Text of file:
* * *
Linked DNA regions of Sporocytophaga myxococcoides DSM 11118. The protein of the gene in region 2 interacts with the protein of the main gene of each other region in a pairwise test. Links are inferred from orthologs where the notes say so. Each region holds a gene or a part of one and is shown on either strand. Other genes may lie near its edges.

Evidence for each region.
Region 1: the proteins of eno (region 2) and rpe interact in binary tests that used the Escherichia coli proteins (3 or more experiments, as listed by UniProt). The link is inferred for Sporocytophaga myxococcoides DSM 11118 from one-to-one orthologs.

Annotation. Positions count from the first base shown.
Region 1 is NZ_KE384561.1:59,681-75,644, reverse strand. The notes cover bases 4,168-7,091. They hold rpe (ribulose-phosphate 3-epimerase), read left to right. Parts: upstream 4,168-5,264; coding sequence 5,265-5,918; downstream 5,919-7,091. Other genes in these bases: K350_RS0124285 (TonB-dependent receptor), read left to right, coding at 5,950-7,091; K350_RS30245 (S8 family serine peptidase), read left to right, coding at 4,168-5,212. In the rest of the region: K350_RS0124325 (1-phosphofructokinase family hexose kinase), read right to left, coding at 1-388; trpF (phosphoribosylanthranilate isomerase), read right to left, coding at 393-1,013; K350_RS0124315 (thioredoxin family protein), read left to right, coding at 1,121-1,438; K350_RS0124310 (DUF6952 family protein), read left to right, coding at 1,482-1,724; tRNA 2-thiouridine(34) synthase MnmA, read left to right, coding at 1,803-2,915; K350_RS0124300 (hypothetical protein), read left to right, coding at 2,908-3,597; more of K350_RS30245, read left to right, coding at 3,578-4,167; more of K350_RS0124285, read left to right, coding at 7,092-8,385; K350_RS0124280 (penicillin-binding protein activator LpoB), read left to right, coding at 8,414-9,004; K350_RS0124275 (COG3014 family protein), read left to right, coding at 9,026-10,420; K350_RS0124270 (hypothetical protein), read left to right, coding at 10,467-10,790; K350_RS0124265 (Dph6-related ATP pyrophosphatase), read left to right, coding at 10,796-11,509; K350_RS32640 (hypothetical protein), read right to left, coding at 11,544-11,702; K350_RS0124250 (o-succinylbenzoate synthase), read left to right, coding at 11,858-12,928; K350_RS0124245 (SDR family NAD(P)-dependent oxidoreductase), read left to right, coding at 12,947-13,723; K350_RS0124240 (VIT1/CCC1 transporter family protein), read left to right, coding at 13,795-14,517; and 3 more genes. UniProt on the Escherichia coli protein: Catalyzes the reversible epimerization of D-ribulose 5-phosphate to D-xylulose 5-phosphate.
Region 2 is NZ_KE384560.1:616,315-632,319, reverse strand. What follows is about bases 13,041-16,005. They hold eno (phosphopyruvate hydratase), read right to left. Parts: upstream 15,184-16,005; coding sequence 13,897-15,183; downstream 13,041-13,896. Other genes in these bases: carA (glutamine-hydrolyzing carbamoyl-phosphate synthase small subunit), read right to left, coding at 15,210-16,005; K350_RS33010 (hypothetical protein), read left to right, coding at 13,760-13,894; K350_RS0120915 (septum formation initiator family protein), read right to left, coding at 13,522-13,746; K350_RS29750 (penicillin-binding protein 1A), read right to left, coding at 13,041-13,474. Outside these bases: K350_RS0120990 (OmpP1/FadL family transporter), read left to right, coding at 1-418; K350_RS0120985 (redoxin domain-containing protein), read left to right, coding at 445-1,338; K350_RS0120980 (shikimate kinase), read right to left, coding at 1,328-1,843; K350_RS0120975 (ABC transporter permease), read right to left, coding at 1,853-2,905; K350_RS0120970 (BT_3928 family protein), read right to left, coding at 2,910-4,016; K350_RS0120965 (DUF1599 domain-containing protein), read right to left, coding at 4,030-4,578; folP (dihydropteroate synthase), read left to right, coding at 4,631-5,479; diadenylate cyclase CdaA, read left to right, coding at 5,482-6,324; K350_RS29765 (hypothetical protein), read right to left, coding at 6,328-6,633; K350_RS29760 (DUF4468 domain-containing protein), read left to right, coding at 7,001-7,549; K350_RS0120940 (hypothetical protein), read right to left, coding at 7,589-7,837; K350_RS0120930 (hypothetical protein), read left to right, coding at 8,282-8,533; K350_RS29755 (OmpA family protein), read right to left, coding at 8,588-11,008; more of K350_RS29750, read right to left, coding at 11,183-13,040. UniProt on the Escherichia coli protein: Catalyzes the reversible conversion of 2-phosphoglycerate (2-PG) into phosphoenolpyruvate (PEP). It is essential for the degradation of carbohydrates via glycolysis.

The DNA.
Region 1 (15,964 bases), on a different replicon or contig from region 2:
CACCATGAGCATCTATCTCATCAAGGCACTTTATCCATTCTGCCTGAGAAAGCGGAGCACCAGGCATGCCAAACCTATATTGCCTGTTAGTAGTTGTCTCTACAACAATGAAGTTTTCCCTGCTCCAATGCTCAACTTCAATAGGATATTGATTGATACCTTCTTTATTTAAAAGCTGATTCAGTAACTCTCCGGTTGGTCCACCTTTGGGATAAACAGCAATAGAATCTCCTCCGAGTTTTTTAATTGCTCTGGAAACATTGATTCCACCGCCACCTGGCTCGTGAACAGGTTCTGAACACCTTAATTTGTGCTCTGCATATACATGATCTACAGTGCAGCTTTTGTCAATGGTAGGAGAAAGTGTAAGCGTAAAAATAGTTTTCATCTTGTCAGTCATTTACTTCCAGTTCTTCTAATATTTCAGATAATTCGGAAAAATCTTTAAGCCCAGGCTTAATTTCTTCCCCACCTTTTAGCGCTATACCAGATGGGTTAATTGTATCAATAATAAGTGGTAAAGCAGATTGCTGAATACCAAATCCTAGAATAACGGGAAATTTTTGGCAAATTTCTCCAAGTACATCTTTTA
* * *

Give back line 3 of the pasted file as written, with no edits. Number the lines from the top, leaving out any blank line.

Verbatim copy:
Region 1: the proteins of eno (region 2) and rpe interact in binary tests that used the Escherichia coli proteins (3 or more experiments, as listed by UniProt). The link is inferred for Sporocytophaga myxococcoides DSM 11118 from one-to-one orthologs.